Business news briefs: Pa. ranked first in facilities

Share with others:


Print Email Read Later

Pa. ranked first in facilities

Norcross, Ga.,-based corporate real estate publication Site Selection has ranked Pennsylvania first in the Northeast for new corporate facilities created last year. In 2013, Pennsylvania finished fourth in the nation with 348 new or expanded corporate facilities.

Ampco loses $1.5M in Q4

Ampco-Pittsburgh reported a fourth quarter loss of $1.5 million, or 14 cents per share, citing the writedown of the value of its Chinese joint venture that resulted in an aftertax charge of $4.2 million, or 40 cents per share. Sales were flat at $77.1 million. In the year-ago quarter, the Pittsburgh industrial products company earned $3.3 million, or 32 cents per share. For all of 2013, net income rose 49 percent to $12.4 million despite a 4 percent drop in sales.

GM documents demanded

U.S. safety regulators are demanding that General Motors turn over documents and other data showing what and when the company knew about a dangerous ignition problem that has been linked to 13 car-crash deaths. The National Highway Traffic Safety Administration is investigating how GM handled the problem, which triggered the global recall of 1.6 million compact cars. GM has acknowledged it knew of the ignition troubles a decade ago but didn't recall the cars until last month. GM says a heavy key ring or jarring from rough roads can cause the ignition switch in the recalled vehicles to shut off the engine and electrical power, including power-assisted brakes and steering and the front air bags.

Still writing paper checks?

In the face of more mobile and online banking options, nearly 40 percent of Americans say they never have reason to write a paper check, according to a survey by GoBankingRates.com. The 18-24 age group was the most likely to never write checks, while men were more likely than women to have severed all ties with checks, the survey found. Another 20 percent of respondents said they only write checks a few times a year.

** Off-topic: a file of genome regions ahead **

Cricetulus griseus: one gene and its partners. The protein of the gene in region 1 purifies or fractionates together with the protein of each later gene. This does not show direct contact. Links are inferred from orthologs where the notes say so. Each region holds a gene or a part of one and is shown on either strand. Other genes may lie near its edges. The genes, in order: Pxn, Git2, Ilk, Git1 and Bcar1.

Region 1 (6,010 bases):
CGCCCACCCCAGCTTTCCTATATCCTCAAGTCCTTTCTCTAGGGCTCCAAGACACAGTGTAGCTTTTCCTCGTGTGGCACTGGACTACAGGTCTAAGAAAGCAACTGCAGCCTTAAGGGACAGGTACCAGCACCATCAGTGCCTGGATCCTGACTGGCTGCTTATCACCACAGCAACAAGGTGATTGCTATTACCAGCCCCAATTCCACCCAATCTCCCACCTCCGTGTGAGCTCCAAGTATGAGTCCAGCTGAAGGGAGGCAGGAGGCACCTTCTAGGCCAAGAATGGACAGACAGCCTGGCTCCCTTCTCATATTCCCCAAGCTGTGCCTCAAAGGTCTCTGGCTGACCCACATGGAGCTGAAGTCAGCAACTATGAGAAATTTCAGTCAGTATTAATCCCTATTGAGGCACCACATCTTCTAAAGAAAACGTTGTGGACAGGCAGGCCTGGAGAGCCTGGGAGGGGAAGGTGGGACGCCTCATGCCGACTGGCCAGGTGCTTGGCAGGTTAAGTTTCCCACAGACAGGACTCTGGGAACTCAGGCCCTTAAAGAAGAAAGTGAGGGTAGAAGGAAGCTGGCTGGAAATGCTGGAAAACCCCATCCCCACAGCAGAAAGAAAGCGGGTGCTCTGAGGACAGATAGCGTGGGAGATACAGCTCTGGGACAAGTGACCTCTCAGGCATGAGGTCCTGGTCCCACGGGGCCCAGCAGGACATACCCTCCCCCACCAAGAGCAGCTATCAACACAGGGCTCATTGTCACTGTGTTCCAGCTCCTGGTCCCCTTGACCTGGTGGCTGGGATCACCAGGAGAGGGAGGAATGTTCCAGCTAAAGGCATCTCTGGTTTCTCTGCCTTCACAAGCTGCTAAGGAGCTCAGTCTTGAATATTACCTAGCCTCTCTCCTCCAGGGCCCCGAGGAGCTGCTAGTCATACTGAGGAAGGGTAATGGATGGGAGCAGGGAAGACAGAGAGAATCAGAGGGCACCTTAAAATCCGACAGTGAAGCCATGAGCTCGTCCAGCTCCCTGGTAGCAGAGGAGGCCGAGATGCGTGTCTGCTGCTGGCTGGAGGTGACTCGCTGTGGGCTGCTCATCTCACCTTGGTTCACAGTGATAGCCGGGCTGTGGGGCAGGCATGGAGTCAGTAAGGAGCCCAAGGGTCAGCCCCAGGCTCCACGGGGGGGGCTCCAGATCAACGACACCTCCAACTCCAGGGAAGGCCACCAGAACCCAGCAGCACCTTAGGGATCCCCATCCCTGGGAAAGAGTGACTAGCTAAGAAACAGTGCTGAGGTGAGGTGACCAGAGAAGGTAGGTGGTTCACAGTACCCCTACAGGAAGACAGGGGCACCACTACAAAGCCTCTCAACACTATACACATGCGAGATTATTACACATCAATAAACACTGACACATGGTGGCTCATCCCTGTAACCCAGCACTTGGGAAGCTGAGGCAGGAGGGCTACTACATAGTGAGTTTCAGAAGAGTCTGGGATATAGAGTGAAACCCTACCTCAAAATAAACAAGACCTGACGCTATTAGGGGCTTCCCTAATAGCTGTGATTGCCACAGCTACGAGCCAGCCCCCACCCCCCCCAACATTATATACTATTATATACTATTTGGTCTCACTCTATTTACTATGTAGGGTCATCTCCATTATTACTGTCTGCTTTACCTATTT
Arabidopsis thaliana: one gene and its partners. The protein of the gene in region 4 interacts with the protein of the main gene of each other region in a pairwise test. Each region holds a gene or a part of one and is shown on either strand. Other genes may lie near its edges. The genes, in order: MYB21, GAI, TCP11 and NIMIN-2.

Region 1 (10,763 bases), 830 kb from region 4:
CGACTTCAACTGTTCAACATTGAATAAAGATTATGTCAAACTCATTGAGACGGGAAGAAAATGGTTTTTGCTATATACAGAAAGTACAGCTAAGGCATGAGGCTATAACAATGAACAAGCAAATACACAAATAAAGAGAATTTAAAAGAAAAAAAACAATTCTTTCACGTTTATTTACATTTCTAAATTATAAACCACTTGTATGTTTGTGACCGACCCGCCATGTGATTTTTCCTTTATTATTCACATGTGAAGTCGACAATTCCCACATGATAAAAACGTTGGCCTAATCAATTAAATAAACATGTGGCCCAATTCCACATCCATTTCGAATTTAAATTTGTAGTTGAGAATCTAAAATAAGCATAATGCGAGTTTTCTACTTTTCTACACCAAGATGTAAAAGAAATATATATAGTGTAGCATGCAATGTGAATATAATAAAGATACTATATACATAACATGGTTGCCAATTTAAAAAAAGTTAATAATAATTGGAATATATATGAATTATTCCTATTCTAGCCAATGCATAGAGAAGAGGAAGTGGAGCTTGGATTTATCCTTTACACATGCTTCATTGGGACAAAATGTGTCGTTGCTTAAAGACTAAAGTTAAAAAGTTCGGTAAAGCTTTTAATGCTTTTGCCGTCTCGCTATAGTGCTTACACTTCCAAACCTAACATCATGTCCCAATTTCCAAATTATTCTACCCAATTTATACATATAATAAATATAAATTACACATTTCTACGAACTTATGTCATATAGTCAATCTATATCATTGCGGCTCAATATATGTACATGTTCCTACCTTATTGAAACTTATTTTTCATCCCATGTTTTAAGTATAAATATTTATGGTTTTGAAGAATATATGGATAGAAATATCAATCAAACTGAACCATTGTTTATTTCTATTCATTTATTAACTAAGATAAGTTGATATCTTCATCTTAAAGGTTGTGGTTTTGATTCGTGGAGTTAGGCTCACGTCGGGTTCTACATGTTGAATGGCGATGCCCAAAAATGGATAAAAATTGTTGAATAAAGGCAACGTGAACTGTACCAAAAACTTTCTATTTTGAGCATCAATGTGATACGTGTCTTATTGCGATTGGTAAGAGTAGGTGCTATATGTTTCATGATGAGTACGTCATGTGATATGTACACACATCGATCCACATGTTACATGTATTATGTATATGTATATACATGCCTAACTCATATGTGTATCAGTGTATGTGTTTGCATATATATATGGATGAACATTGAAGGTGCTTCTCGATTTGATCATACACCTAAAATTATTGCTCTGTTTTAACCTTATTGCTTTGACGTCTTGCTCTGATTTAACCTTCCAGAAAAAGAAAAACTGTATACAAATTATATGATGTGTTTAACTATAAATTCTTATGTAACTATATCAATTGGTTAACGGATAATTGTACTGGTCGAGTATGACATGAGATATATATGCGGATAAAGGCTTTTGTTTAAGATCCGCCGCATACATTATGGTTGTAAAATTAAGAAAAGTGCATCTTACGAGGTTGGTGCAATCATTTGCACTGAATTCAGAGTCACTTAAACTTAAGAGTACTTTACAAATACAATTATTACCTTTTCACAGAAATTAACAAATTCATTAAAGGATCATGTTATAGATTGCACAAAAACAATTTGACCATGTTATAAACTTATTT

Target exec resigns

The chief information officer of Target Corp., Beth M. Jacob, resigned Wednesday as the retail giant overhauls its information security and compliance operations amid investigations into a damaging network break-in late last year. The company provided a copy of Ms. Jacob's resignation letter, dated March 5, in which she wrote "this is a good time for a change."

CSX fined over derailments

The New York state Department of Transportation has fined CSX Railroad $10,000, saying it failed to report two oil train derailments within an hour of when they happened as required by state law. A Feb. 25 derailment in Kingston involved empty rail cars that had contained crude oil. A Feb. 28 derailment at the Selkirk yard near Albany involved a train loaded with crude oil. The cars remained upright and nothing spilled.

Service-sector index falls

The Institute for Supply Management said Wednesday that its service-sector index fell to 51.6 in February from 54 in January as the harsh winter took its toll. Any reading above 50 indicates expansion. A measure for hiring plunged 8.9 percentage points to 47.5, raising concern that the February jobs report the government will release Friday could disappoint.


Join the conversation:

Commenting policy | How to report abuse
To report inappropriate comments, abuse and/or repeat offenders, please send an email to socialmedia@post-gazette.com and include a link to the article and a copy of the comment. Your report will be reviewed in a timely manner. Thank you.
Commenting policy | How to report abuse

Advertisement
Advertisement
Advertisement

You have 2 remaining free articles this month

Try unlimited digital access

If you are an existing subscriber,
link your account for free access. Start here

You’ve reached the limit of free articles this month.

To continue unlimited reading

If you are an existing subscriber,
link your account for free access. Start here